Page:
The SAAB 99 featured many eccentricities, most of which other manufacturers would never copy. The floor-mounted ignition switch was between the seats and interlocked with the gearbox (one had to select Reverse to remove the key); the doors wrapped over the outer sill in order to make entry easier (and keep trouser legs cleaner); there (usually) were wipers on the headlights; the wheels were relatively large, to cope with the rougher roads of Scandinavia; heated seats were available; the bonnet interlocked with the windscreen frame to help prevent it from going through the windscreen in an accident; the windscreen itself wrapped around, both to aid visibility and as a nod to SAAB’s aircraft heritage; there was a lever-controlled heater duct to the rear window, which later was replaced by conventional heating elements; the handbrake operated on the front wheels…
Other features hewed more closely to the norm: a four-cylinder engine, based on the engine of the Triumph Dolomite and therefore distantly related to the Triumph Stag’s V8, was mounted longitudinally, ahead of the driven front wheels but with the clutch up front. After SAAB had reliability issues with the Triumph engine, production was moved to Sweden in 1972. Only a conventional but distinctive saloon body with a choice of two or four doors was offered until 1975, when the three-door Combi Coupe became available.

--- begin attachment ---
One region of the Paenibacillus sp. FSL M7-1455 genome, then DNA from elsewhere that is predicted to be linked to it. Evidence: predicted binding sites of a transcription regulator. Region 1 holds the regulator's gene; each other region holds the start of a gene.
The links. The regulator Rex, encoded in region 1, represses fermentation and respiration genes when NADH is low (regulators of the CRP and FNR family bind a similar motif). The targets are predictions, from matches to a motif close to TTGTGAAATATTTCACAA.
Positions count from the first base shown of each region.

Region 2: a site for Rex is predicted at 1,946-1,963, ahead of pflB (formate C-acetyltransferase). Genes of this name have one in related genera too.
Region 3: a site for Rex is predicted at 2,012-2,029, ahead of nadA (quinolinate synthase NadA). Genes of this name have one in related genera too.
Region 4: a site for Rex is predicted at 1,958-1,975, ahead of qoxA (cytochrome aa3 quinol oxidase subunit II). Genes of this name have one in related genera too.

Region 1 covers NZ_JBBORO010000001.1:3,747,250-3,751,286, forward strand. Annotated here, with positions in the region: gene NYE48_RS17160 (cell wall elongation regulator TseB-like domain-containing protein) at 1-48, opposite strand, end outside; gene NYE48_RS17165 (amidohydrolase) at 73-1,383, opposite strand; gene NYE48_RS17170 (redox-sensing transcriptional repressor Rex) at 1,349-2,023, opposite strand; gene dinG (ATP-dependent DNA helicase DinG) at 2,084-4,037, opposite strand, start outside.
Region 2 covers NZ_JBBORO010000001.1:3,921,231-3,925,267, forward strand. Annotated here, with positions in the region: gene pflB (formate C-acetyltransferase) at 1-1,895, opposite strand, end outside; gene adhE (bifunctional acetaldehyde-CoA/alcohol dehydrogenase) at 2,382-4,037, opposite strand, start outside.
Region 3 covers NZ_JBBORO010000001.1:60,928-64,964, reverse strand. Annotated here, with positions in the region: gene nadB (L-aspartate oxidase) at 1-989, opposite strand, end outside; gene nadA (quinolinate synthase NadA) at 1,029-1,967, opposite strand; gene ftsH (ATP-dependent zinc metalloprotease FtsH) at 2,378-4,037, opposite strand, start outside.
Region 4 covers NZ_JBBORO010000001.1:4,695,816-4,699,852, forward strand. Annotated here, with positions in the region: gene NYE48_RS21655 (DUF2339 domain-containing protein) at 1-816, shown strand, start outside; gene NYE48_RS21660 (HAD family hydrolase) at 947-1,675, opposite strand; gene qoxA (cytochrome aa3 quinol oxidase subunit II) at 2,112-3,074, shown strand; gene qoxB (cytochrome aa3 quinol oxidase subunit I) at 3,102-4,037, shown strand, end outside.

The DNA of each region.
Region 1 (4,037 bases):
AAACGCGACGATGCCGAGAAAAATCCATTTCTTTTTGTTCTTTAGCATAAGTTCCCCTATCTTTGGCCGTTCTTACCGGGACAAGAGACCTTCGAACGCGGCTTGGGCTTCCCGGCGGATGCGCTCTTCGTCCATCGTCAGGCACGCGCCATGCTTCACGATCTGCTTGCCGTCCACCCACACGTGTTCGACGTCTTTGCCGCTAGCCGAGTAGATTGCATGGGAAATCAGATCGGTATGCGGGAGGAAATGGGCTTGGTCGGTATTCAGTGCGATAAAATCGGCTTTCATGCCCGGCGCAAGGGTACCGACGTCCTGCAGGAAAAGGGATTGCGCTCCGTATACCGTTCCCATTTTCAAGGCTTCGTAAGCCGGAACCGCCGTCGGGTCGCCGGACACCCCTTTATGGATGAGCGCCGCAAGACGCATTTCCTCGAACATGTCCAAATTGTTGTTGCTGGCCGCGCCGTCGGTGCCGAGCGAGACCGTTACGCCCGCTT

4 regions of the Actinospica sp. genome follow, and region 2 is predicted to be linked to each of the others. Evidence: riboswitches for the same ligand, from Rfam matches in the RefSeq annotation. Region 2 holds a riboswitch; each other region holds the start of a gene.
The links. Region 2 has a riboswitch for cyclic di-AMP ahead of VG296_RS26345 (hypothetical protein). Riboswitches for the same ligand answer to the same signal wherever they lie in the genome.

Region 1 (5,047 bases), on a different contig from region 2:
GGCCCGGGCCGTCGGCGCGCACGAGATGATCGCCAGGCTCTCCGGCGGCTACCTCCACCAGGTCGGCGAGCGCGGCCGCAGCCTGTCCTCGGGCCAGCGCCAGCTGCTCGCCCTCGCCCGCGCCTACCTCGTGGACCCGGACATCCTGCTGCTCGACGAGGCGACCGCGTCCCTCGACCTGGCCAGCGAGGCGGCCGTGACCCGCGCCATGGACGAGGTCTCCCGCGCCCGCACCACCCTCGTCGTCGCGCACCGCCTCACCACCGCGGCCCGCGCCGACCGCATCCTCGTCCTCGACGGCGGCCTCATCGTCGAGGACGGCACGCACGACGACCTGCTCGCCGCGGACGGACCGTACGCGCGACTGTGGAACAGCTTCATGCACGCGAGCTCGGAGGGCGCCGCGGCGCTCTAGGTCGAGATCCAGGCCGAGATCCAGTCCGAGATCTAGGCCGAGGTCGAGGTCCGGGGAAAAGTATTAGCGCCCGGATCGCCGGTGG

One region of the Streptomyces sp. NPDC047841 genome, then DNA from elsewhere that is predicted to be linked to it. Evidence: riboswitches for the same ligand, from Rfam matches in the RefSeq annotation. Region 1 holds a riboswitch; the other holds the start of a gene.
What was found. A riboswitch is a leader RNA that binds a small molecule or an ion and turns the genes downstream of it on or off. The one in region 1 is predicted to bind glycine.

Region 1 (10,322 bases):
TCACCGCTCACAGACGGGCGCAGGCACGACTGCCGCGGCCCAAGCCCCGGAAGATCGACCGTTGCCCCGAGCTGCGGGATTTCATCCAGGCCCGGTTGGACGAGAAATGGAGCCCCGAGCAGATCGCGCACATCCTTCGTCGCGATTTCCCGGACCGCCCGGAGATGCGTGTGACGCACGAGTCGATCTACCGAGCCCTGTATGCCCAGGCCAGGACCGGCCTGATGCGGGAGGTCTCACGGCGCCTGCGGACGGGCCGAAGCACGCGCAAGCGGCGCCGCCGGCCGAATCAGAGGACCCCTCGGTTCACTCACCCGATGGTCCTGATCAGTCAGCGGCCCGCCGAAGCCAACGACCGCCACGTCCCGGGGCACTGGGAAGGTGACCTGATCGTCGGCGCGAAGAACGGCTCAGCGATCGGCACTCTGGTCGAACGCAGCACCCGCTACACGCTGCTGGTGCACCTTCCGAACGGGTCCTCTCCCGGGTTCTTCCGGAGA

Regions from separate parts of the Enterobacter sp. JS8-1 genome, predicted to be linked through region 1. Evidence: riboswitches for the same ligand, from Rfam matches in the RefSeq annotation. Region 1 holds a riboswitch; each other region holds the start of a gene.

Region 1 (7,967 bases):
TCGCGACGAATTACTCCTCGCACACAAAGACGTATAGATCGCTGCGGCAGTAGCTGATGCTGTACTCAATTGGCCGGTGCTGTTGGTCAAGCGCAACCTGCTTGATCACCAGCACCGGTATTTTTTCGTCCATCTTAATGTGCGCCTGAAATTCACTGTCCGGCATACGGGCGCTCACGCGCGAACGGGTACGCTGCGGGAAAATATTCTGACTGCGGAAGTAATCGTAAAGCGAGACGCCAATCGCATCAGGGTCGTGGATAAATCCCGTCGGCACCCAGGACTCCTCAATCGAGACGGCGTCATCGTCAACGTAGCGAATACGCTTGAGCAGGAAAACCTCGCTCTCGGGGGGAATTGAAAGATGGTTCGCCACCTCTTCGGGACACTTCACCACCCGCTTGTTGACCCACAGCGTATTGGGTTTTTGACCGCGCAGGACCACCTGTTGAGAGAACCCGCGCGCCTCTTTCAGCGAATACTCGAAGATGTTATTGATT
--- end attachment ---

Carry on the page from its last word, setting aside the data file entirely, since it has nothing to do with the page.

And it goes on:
Such features did not appeal to all; many people were left cold by what seemed to be idiosyncrasies that, once studied and understood, were often appreciated. It’s said that the typical level of education of SAAB drivers was higher than Mercedes, Audi or BMW drivers right to the end; indeed,one UK magazine summed up the car as “a thoughtful car for thoughtful people”. Even so, it is hard to see a SAAB 99 or a later 900 as an impulse purchase.